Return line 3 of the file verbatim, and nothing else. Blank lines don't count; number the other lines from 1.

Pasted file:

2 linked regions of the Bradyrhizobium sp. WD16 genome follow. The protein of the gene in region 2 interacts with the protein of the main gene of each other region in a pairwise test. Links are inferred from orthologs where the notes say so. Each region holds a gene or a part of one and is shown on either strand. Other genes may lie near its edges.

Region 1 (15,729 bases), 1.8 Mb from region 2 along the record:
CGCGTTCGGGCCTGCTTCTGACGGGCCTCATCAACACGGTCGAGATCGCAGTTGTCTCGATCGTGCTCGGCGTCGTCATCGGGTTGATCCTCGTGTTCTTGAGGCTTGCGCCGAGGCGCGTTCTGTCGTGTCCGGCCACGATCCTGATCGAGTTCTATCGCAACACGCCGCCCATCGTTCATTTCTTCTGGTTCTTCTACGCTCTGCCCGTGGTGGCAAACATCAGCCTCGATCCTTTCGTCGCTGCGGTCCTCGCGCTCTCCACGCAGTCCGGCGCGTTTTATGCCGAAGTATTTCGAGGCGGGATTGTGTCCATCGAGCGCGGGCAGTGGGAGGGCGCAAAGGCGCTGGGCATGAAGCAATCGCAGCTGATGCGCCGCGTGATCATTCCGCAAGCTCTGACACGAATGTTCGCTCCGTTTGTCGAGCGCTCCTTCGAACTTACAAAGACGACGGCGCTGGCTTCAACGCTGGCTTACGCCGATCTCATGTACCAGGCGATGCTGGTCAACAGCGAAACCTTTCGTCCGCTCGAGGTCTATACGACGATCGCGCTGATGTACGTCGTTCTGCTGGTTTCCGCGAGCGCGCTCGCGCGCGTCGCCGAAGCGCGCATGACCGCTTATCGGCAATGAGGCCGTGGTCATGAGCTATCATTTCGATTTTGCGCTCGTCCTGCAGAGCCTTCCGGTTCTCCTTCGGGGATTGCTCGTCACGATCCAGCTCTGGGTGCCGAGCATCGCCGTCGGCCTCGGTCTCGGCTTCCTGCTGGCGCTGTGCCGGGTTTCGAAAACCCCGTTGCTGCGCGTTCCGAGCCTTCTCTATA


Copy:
CGCGTTCGGGCCTGCTTCTGACGGGCCTCATCAACACGGTCGAGATCGCAGTTGTCTCGATCGTGCTCGGCGTCGTCATCGGGTTGATCCTCGTGTTCTTGAGGCTTGCGCCGAGGCGCGTTCTGTCGTGTCCGGCCACGATCCTGATCGAGTTCTATCGCAACACGCCGCCCATCGTTCATTTCTTCTGGTTCTTCTACGCTCTGCCCGTGGTGGCAAACATCAGCCTCGATCCTTTCGTCGCTGCGGTCCTCGCGCTCTCCACGCAGTCCGGCGCGTTTTATGCCGAAGTATTTCGAGGCGGGATTGTGTCCATCGAGCGCGGGCAGTGGGAGGGCGCAAAGGCGCTGGGCATGAAGCAATCGCAGCTGATGCGCCGCGTGATCATTCCGCAAGCTCTGACACGAATGTTCGCTCCGTTTGTCGAGCGCTCCTTCGAACTTACAAAGACGACGGCGCTGGCTTCAACGCTGGCTTACGCCGATCTCATGTACCAGGCGATGCTGGTCAACAGCGAAACCTTTCGTCCGCTCGAGGTCTATACGACGATCGCGCTGATGTACGTCGTTCTGCTGGTTTCCGCGAGCGCGCTCGCGCGCGTCGCCGAAGCGCGCATGACCGCTTATCGGCAATGAGGCCGTGGTCATGAGCTATCATTTCGATTTTGCGCTCGTCCTGCAGAGCCTTCCGGTTCTCCTTCGGGGATTGCTCGTCACGATCCAGCTCTGGGTGCCGAGCATCGCCGTCGGCCTCGGTCTCGGCTTCCTGCTGGCGCTGTGCCGGGTTTCGAAAACCCCGTTGCTGCGCGTTCCGAGCCTTCTCTATA